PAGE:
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Former Nepalese Prime Minister Jailed for Corruption


Nepal's former prime minister, Sher Bahadur Deuba, has been sentenced to two years in prison by a controversial anti-corruption commission. The verdict triggered protests in the Nepalese capital Kathmandu.

The powerful anti-corruption commission found former Prime Minister Sher Bahadur Deuba guilty of embezzling more than $5 million from a contract to build an access road for a multi-million-dollar drinking-water project.

He, along with a former minister in his administration, was sentenced to two years imprisonment. Both men were also ordered to pay a fine of more than $1 million each.

Mr. Deuba, who was arrested in April, has refused to appoint lawyers or answer the charges. He says the commission is unconstitutional.

The commission was established by King Gyanendra after he fired Mr. Deuba in February and took control of the administration. The king said he wanted to stamp out political corruption and end a Maoist insurgency.

Kanak Dixit, editor of Nepal's Himal newspaper, says the verdict against Mr. Deuba will be seen as politically motivated.

"This anti-corruption commission is seen to be extra constitutional. As a result its verdict will not be seen as legal," he said. "I think it gives in a way a political boost to Mr. Deuba who did not have a great record as a prime minister himself. Nevertheless he is being seen as being politically targeted by the current regime."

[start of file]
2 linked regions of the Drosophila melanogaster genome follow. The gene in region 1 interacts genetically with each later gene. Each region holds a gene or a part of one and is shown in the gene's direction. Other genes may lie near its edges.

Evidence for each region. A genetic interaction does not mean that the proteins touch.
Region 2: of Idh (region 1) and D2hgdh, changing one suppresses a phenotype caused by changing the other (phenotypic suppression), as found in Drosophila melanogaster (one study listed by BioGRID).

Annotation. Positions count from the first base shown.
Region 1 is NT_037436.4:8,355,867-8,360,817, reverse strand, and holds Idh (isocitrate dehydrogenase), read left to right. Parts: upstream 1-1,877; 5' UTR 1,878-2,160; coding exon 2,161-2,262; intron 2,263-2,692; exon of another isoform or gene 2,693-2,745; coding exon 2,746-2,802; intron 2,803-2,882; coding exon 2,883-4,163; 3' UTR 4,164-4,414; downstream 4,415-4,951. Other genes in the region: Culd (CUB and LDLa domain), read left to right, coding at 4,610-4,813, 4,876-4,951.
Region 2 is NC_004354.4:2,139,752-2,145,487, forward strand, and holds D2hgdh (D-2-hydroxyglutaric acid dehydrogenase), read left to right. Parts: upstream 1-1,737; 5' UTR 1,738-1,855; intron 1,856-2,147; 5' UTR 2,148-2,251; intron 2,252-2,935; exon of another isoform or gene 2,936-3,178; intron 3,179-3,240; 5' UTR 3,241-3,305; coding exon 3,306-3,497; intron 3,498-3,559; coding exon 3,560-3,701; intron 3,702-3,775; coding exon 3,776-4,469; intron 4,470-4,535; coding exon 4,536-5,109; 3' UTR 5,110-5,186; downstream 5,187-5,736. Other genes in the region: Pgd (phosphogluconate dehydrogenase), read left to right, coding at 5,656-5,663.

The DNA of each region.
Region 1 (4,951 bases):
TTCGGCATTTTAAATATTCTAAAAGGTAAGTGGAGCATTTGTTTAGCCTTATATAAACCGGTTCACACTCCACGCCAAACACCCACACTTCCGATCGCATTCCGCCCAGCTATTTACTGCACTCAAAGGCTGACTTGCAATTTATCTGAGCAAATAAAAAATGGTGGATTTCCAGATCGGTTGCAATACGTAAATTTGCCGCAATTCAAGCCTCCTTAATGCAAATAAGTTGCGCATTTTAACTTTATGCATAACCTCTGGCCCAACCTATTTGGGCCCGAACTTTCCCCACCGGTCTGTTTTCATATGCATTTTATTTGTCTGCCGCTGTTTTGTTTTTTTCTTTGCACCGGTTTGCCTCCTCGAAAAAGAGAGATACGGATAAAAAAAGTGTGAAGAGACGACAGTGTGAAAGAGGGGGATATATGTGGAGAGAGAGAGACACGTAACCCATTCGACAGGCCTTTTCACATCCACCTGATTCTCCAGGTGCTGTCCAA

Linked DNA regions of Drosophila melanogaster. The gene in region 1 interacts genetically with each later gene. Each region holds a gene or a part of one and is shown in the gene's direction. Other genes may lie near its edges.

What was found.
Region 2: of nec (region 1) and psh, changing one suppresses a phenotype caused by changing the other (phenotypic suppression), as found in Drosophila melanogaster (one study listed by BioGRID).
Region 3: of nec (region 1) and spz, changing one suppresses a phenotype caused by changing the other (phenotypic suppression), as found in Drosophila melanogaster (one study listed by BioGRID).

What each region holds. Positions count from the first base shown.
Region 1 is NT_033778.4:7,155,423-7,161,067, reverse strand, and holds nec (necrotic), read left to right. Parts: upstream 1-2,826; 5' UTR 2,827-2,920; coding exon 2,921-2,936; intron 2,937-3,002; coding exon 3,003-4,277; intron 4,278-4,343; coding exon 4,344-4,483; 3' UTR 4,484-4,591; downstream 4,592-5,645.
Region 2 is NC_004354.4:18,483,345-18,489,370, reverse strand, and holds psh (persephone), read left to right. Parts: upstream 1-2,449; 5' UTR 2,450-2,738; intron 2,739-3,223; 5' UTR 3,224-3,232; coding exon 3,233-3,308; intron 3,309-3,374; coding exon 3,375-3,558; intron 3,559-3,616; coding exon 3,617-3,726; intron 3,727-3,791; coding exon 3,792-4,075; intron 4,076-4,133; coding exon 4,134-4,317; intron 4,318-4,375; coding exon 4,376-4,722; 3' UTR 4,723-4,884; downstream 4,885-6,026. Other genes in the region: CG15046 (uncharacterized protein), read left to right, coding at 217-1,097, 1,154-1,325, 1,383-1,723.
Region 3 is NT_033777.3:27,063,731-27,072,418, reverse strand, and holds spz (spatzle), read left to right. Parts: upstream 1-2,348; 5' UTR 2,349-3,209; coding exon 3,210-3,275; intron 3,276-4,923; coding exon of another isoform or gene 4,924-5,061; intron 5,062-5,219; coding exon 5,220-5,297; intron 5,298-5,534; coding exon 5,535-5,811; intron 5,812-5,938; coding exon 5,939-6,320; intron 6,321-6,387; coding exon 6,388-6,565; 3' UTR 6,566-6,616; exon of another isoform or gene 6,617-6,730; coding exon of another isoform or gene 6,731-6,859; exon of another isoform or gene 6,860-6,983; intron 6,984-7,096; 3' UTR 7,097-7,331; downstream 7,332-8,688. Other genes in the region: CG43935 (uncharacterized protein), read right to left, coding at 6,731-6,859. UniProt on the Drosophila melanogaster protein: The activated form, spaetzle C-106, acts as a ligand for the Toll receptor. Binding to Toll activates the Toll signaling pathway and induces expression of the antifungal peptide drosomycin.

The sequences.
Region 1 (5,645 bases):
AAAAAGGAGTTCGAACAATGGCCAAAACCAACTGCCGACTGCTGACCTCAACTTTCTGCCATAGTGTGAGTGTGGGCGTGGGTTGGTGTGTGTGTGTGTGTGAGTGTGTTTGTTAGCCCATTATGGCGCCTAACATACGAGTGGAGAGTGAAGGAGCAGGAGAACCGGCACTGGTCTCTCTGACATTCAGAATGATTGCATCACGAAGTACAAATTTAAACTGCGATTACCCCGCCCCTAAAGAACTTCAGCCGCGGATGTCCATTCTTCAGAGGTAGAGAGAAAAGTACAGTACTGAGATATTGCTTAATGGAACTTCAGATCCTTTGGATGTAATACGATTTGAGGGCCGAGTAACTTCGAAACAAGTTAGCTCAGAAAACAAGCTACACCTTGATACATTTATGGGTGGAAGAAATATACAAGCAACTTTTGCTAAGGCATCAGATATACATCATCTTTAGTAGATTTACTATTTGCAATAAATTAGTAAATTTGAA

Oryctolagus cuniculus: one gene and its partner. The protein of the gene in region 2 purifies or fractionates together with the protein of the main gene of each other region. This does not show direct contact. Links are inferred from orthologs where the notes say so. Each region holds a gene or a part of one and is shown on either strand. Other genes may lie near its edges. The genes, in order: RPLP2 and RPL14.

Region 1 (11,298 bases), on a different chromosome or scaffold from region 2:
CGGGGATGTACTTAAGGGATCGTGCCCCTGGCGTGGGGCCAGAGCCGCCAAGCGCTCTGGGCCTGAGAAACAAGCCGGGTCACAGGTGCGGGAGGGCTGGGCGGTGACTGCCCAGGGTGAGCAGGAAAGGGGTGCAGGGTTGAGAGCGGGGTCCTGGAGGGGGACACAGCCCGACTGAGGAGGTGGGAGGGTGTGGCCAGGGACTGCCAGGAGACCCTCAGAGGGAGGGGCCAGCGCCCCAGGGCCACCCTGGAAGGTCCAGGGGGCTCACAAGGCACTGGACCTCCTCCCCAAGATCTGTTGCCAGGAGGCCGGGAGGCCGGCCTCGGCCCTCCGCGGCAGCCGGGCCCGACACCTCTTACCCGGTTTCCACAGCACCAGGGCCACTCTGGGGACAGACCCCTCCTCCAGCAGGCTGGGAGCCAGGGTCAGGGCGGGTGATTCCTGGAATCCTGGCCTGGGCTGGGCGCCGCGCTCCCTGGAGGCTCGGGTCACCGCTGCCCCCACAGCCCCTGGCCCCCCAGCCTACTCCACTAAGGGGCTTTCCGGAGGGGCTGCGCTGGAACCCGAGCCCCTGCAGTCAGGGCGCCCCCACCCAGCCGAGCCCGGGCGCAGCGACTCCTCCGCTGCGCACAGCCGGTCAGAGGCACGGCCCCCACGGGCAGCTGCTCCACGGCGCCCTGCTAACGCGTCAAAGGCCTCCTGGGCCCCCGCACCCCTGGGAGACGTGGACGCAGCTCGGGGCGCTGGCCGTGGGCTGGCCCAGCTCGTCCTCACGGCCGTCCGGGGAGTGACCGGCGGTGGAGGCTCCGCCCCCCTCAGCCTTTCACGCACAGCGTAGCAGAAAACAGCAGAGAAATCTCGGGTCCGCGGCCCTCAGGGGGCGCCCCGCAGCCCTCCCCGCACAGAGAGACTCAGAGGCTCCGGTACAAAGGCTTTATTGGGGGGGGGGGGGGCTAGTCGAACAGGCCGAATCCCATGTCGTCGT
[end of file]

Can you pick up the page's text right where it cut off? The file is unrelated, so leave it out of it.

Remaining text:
Last month, the commission acquitted Mr. Deuba on a separate charge of illegally distributing state money to party supporters.

Political parties have been locked in confrontation with the king since he grabbed power, and arrested hundreds of political activists.

After the sentence against Mr. Deuba was announced, angry supporters demonstrated in front of the commission's office. Police used batons to break up the protests injuring several people.

Political observers say the sentence against Mr. Deuba could intensify protests by political parties who are demanding that the king restore democracy.

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